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Section 2. Respect for Civil Liberties, Including:

The constitution and law provide for freedom of speech and press; however, there were reports the government did not always respect these rights. For example, upon his appointment in June as prime minister, Baciro Dja fired the heads of state-owned television and radio. On June 9, the dismissed head of the state-owned radio stated his dismissal was politically motivated and filed a lawsuit seeking its annulment. The case was pending at year’s end. There were reports of journalists receiving threats and practicing self-censorship.

Press and Media Freedoms: There were several private newspapers in addition to the government-owned newspaper No Pintcha, but the state-owned printing house published all of them.

In May the country’s leading pro-opposition blog Ditadura do Consenso was hacked. Critics accused the government of responsibility as part of its efforts to impede criticism and stifle freedom of speech. On July 7, the state-owned radio station’s general manager fired his news director and editor-in-chief for having disregarded an order not to broadcast a press conference by PAIGC Chairman Domingos Simoes Pereira, one of the president’s main political opponents.

Violence and Harassment: The government took no steps to preserve the safety and independence of media or to prosecute individuals who threatened journalists. For example, following firings at the state-owned radio station, a private radio station called Capital FM broadcast a program in which callers discussed and debated the dismissals. Capital FM’s director subsequently received several anonymous, written death threats.


The government did not restrict or disrupt access to the internet or censor online content, and there were no credible reports the government monitored private online communications without appropriate legal authority. There were allegations, however, that on May 21, a pro-Vaz hacker succeeded in breaking into the country’s leading pro-opposition blog Ditadura do Consenso.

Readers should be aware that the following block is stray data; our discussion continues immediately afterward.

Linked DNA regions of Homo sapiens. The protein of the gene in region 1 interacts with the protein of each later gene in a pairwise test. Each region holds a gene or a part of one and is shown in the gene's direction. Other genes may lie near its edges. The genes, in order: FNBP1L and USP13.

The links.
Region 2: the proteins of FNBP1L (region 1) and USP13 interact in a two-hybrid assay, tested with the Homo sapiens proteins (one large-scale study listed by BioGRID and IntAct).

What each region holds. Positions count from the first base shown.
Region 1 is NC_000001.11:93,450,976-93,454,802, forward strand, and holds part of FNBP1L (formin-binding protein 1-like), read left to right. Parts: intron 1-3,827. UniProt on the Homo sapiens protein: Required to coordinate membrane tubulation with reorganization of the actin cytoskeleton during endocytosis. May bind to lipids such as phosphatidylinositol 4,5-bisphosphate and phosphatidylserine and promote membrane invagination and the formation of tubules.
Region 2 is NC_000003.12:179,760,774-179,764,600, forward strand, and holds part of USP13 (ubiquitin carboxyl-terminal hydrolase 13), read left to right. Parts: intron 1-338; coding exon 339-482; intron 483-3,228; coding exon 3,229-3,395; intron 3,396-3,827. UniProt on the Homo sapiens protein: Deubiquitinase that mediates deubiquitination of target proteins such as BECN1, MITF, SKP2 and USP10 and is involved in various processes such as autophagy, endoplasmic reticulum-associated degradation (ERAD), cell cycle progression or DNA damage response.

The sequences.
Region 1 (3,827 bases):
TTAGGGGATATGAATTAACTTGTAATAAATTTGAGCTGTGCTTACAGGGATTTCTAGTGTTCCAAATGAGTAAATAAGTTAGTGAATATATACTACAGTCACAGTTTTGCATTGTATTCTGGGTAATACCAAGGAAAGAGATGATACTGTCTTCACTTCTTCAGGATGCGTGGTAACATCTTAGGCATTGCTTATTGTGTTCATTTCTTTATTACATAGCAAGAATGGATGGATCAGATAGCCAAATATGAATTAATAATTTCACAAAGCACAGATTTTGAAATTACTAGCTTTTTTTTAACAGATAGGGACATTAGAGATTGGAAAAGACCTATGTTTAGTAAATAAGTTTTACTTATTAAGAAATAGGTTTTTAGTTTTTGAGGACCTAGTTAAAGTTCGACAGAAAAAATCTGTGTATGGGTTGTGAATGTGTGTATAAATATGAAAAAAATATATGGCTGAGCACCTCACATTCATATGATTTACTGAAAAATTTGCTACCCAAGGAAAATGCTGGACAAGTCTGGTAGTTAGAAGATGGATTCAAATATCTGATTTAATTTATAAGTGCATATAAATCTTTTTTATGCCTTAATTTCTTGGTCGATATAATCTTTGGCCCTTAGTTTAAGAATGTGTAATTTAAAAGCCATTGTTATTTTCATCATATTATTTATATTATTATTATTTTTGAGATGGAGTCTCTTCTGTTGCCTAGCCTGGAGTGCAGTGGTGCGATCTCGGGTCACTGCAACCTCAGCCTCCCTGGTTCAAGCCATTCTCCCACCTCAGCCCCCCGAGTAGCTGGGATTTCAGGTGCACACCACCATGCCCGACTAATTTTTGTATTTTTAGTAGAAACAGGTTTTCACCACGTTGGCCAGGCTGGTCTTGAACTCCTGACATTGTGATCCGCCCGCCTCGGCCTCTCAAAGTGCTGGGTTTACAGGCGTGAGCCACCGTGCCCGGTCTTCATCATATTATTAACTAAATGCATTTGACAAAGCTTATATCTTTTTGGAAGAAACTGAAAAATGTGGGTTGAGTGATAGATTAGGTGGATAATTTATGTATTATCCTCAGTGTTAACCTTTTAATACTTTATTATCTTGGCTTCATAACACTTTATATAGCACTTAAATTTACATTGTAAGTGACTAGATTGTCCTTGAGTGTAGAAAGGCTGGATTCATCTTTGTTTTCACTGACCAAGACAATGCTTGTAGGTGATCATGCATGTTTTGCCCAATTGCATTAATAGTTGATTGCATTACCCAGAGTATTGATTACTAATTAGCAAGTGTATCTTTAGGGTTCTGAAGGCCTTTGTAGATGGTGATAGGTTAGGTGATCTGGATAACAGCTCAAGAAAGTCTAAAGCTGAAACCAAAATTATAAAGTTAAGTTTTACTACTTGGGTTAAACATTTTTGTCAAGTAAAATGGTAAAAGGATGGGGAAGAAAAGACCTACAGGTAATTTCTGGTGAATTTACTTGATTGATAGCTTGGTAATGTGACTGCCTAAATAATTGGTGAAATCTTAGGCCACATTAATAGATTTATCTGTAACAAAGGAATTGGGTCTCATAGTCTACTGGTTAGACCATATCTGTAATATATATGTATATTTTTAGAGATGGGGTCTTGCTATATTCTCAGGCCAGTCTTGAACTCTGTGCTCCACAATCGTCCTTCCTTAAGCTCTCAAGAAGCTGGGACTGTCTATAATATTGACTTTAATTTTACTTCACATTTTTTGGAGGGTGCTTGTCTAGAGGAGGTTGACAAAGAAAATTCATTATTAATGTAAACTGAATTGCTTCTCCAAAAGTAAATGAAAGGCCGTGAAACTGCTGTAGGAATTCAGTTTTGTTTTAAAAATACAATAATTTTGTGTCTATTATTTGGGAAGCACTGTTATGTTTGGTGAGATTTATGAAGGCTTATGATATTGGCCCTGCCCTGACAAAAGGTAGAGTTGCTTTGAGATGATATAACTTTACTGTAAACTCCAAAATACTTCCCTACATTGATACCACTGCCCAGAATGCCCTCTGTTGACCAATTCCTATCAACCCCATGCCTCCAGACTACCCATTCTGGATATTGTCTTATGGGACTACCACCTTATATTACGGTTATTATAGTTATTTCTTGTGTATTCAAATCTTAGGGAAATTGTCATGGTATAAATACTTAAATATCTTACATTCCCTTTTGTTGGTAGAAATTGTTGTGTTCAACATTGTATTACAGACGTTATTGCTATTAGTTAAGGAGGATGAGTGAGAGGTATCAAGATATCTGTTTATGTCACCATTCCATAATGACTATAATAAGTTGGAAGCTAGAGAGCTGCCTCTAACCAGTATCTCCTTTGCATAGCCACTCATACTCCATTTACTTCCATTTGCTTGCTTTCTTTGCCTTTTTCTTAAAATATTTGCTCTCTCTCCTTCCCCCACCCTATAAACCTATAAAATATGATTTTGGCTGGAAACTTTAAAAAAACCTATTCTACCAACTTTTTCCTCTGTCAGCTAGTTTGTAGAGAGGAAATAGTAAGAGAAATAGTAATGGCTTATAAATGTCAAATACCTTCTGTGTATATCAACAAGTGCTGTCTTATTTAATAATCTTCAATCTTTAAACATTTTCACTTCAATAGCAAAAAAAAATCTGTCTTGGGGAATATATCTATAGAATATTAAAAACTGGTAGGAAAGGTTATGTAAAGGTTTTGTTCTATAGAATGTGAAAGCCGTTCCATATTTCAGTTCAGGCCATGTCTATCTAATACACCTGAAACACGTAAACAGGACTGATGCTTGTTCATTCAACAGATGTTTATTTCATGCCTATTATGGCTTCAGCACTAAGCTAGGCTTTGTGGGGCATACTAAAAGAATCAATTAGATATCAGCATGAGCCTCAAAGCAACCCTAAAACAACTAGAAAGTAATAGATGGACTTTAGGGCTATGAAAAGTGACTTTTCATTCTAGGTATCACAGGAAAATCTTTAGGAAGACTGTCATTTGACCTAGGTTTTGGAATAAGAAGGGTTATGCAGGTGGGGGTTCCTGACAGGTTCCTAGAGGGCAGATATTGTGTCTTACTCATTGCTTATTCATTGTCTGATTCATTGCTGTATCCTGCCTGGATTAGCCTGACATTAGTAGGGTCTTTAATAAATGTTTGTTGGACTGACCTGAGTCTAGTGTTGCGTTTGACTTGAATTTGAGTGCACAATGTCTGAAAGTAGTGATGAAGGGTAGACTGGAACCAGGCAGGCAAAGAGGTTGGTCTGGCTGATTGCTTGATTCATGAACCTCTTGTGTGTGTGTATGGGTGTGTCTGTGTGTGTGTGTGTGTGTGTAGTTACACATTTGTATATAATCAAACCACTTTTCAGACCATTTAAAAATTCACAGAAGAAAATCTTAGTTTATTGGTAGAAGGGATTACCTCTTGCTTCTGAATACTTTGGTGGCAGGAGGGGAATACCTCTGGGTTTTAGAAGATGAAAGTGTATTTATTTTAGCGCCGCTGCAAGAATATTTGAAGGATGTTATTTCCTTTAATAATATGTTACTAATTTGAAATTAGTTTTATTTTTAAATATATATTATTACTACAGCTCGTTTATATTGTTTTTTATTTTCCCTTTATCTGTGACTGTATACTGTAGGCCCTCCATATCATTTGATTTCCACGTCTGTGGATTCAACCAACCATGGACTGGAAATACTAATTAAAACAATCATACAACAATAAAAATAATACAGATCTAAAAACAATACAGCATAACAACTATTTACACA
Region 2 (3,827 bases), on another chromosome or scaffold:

According to the International Telecommunication Union, 3.54 percent of the population used the internet in 2015. Lack of infrastructure, equipment, and education severely limited access to the internet.


There were no government restrictions on academic freedom or cultural events.

The constitution and law provide for the freedoms of assembly and association, and the government generally respected these rights.

See the Department of State’s International Religious Freedom Report at

d. Freedom of Movement, Internally Displaced Persons, Protection of Refugees, and Stateless Persons

The constitution and law provide for freedom of internal movement, foreign travel, emigration, and repatriation, and the government generally respected these rights. The government cooperated with the Office of the UN High Commissioner for Refugees (UNHCR) and other humanitarian organizations in providing protection and assistance to internally displaced persons, refugees, asylum seekers, stateless persons, and other persons of concern.


As of February UNHCR reported the country hosted more than 8,600 Senegalese refugees and asylum seekers; most were from Senegal’s Casamance Region, where a low-level separatist conflict has gone on for decades.

Some refugees from Casamance lived in Guinea-Bissau for decades, but UNHCR reported the de facto ceasefire in Senegal prompted some to return to their villages in Senegal. Other Senegalese refugees moved back and forth across the border. With ethnic and family ties on both sides of the poorly marked border, the nationality of residents along the border was not always clear.

Access to Asylum: The law provides for granting of asylum or refugee status, but the government system for providing protection to refugees was inactive. The government did not grant refugee status or asylum during the year, and there were no reported requests for either. The UNHCR office in Bissau facilitated the issuance of refugee cards.

Durable Solutions: Nearly 3,000 Senegalese refugees in 2014 told UNHCR and the country’s National Commission for Refugees and Displaced Persons they wished to remain in the country permanently, and the government adopted a welcoming policy toward them. The government offered these refugees the option of citizenship or permanent residence; the first tranche was granted citizenship in 2015.

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U.S. Department of State

The Lessons of 1989: Freedom and Our Future